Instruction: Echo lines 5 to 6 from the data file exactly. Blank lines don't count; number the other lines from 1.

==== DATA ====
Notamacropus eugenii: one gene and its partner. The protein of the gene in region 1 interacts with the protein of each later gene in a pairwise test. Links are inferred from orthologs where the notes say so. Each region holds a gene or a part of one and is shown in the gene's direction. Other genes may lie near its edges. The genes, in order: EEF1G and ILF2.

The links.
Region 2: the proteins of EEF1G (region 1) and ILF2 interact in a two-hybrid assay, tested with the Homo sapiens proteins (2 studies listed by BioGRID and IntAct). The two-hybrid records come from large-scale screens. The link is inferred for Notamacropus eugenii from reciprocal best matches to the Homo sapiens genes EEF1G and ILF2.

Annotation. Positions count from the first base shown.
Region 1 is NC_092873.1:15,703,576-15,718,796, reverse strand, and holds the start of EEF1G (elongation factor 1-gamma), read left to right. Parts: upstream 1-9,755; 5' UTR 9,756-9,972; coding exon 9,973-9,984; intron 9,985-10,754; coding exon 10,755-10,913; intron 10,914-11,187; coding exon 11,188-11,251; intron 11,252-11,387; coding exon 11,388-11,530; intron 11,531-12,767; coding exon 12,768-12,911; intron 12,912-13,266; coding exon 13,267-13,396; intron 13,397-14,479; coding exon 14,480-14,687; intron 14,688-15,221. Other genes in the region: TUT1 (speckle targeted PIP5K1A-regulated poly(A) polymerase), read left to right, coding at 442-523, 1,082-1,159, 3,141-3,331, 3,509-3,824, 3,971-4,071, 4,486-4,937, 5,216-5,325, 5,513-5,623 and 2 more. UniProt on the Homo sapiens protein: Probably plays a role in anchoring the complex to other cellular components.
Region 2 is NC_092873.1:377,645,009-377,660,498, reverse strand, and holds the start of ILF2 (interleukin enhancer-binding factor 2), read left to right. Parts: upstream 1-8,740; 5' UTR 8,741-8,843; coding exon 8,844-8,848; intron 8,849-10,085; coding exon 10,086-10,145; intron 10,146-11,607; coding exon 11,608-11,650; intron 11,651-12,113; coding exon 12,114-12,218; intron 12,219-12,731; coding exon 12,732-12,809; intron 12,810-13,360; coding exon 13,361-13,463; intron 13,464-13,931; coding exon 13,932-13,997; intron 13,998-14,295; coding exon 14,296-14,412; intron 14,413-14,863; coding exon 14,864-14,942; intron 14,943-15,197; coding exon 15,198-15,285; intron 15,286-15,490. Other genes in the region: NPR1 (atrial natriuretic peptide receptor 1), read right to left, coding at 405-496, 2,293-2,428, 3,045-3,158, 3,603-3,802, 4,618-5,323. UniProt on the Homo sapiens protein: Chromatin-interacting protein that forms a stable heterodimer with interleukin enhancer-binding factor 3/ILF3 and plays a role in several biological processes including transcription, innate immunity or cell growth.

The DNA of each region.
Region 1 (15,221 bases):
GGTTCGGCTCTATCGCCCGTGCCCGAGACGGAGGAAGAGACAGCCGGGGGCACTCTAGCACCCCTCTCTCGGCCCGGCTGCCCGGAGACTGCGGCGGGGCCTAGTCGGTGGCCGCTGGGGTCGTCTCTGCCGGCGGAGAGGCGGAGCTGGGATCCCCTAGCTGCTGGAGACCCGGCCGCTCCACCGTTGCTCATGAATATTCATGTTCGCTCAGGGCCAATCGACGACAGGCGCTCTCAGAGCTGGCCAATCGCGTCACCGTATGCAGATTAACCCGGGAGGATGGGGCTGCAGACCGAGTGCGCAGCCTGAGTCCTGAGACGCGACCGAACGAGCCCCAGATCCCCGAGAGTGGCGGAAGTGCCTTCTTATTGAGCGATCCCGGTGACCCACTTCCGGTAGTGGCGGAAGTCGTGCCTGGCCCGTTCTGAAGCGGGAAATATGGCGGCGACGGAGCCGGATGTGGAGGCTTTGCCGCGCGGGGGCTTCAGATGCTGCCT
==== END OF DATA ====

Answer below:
Region 1 is NC_092873.1:15,703,576-15,718,796, reverse strand, and holds the start of EEF1G (elongation factor 1-gamma), read left to right. Parts: upstream 1-9,755; 5' UTR 9,756-9,972; coding exon 9,973-9,984; intron 9,985-10,754; coding exon 10,755-10,913; intron 10,914-11,187; coding exon 11,188-11,251; intron 11,252-11,387; coding exon 11,388-11,530; intron 11,531-12,767; coding exon 12,768-12,911; intron 12,912-13,266; coding exon 13,267-13,396; intron 13,397-14,479; coding exon 14,480-14,687; intron 14,688-15,221. Other genes in the region: TUT1 (speckle targeted PIP5K1A-regulated poly(A) polymerase), read left to right, coding at 442-523, 1,082-1,159, 3,141-3,331, 3,509-3,824, 3,971-4,071, 4,486-4,937, 5,216-5,325, 5,513-5,623 and 2 more. UniProt on the Homo sapiens protein: Probably plays a role in anchoring the complex to other cellular components.
Region 2 is NC_092873.1:377,645,009-377,660,498, reverse strand, and holds the start of ILF2 (interleukin enhancer-binding factor 2), read left to right. Parts: upstream 1-8,740; 5' UTR 8,741-8,843; coding exon 8,844-8,848; intron 8,849-10,085; coding exon 10,086-10,145; intron 10,146-11,607; coding exon 11,608-11,650; intron 11,651-12,113; coding exon 12,114-12,218; intron 12,219-12,731; coding exon 12,732-12,809; intron 12,810-13,360; coding exon 13,361-13,463; intron 13,464-13,931; coding exon 13,932-13,997; intron 13,998-14,295; coding exon 14,296-14,412; intron 14,413-14,863; coding exon 14,864-14,942; intron 14,943-15,197; coding exon 15,198-15,285; intron 15,286-15,490. Other genes in the region: NPR1 (atrial natriuretic peptide receptor 1), read right to left, coding at 405-496, 2,293-2,428, 3,045-3,158, 3,603-3,802, 4,618-5,323. UniProt on the Homo sapiens protein: Chromatin-interacting protein that forms a stable heterodimer with interleukin enhancer-binding factor 3/ILF3 and plays a role in several biological processes including transcription, innate immunity or cell growth.